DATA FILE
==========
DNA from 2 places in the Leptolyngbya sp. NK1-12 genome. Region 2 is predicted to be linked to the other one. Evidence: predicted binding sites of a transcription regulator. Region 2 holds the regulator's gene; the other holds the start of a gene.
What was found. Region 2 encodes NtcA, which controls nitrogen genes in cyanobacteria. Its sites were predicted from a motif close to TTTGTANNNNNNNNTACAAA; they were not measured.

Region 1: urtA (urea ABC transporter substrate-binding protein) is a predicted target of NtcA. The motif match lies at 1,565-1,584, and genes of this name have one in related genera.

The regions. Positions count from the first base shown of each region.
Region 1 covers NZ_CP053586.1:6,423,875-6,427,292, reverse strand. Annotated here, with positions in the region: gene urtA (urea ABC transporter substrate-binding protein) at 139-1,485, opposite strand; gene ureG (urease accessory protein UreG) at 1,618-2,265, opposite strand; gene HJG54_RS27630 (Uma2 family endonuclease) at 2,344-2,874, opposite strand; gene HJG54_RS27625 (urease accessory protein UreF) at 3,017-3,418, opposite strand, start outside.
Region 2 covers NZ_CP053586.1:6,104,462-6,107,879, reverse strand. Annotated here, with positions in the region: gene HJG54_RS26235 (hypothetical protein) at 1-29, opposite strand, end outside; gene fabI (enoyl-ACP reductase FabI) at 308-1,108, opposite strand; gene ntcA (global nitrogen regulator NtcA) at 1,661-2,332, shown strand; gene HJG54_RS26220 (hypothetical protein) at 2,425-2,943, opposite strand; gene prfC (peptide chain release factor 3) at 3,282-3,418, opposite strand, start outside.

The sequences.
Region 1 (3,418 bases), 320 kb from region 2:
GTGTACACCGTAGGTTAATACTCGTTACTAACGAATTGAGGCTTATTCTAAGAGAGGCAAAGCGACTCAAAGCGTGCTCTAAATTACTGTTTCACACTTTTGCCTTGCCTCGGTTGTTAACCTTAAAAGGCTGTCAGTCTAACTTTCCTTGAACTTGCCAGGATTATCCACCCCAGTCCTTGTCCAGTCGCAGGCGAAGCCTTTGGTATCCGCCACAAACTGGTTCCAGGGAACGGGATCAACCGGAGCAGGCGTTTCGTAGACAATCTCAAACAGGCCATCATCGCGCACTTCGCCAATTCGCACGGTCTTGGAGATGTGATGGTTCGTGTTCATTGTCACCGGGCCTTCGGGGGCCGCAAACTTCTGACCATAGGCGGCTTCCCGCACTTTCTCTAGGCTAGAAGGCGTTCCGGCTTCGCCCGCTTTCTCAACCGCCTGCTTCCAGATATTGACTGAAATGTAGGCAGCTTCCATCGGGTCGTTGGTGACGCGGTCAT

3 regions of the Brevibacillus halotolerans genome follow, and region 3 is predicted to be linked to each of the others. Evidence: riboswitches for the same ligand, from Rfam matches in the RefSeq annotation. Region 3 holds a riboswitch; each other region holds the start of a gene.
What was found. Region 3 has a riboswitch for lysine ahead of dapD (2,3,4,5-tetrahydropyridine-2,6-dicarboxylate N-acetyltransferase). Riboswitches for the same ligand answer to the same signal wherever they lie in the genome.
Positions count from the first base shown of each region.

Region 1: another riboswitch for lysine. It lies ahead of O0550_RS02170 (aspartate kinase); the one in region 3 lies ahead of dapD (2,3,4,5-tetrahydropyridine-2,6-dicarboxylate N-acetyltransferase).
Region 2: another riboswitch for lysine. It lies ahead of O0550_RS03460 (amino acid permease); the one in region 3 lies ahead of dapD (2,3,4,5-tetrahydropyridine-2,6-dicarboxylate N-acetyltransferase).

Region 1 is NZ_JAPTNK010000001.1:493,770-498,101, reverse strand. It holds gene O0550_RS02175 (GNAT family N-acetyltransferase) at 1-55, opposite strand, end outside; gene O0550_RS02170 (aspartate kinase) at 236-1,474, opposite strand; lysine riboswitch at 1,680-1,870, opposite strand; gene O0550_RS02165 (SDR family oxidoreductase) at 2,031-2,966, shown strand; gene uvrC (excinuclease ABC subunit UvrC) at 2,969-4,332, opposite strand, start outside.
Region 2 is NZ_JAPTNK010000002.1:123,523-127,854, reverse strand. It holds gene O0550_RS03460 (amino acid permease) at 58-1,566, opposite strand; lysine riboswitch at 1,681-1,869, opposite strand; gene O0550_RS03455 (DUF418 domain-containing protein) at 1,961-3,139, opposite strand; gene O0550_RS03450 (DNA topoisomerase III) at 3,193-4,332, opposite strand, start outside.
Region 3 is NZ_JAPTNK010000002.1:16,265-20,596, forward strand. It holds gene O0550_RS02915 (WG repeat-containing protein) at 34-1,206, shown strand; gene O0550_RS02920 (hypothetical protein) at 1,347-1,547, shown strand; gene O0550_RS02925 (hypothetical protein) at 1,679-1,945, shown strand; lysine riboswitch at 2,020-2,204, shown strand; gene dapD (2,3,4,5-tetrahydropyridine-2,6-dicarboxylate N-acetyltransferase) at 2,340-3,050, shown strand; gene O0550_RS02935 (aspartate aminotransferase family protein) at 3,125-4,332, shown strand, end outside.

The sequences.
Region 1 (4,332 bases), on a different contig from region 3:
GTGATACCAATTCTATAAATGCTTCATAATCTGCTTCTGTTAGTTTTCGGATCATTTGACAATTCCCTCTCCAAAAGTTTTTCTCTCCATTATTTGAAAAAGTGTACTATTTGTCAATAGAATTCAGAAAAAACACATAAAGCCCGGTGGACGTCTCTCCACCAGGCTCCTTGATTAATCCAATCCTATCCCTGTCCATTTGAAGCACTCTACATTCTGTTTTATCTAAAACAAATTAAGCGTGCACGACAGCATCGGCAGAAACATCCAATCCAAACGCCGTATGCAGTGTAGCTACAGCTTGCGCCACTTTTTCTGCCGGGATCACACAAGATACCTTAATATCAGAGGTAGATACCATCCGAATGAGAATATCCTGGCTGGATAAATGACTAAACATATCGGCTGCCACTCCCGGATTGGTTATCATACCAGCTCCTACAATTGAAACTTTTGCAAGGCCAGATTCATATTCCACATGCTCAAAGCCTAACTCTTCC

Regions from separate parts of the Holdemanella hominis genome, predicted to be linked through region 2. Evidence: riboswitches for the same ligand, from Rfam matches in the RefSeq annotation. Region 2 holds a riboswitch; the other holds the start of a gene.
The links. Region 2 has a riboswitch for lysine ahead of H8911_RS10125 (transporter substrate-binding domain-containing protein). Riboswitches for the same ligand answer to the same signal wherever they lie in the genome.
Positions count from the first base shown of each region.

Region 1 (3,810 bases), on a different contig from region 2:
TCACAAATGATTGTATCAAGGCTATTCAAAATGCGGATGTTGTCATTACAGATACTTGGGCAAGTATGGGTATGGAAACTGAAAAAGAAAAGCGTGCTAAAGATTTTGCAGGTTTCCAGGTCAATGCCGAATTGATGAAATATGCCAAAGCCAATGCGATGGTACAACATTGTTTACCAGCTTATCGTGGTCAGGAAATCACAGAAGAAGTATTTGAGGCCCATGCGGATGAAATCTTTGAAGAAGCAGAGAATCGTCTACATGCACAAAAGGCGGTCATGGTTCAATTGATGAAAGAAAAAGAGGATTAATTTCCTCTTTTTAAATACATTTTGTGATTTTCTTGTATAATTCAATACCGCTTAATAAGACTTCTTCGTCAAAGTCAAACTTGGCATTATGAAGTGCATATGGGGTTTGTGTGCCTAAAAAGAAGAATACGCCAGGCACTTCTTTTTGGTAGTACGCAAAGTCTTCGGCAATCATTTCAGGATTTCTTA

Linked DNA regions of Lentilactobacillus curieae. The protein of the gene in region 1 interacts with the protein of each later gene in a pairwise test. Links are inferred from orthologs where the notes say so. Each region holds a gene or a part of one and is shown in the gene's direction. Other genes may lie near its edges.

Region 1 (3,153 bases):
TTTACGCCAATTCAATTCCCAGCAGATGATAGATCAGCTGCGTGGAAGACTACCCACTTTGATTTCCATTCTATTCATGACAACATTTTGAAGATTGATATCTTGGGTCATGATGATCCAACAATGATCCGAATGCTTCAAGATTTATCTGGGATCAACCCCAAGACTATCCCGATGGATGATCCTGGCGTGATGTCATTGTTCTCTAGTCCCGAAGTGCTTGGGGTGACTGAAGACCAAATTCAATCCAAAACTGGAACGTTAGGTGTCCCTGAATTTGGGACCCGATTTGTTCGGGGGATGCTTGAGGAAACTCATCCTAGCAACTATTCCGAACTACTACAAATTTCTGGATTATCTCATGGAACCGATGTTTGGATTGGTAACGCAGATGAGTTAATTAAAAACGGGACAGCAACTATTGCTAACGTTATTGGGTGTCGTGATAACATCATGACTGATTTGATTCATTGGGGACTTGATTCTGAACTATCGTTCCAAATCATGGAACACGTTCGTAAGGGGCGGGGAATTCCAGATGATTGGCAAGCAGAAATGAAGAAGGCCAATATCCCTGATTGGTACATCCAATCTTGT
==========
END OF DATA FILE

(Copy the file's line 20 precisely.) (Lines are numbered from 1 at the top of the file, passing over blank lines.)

GTGATACCAATTCTATAAATGCTTCATAATCTGCTTCTGTTAGTTTTCGGATCATTTGACAATTCCCTCTCCAAAAGTTTTTCTCTCCATTATTTGAAAAAGTGTACTATTTGTCAATAGAATTCAGAAAAAACACATAAAGCCCGGTGGACGTCTCTCCACCAGGCTCCTTGATTAATCCAATCCTATCCCTGTCCATTTGAAGCACTCTACATTCTGTTTTATCTAAAACAAATTAAGCGTGCACGACAGCATCGGCAGAAACATCCAATCCAAACGCCGTATGCAGTGTAGCTACAGCTTGCGCCACTTTTTCTGCCGGGATCACACAAGATACCTTAATATCAGAGGTAGATACCATCCGAATGAGAATATCCTGGCTGGATAAATGACTAAACATATCGGCTGCCACTCCCGGATTGGTTATCATACCAGCTCCTACAATTGAAACTTTTGCAAGGCCAGATTCATATTCCACATGCTCAAAGCCTAACTCTTCC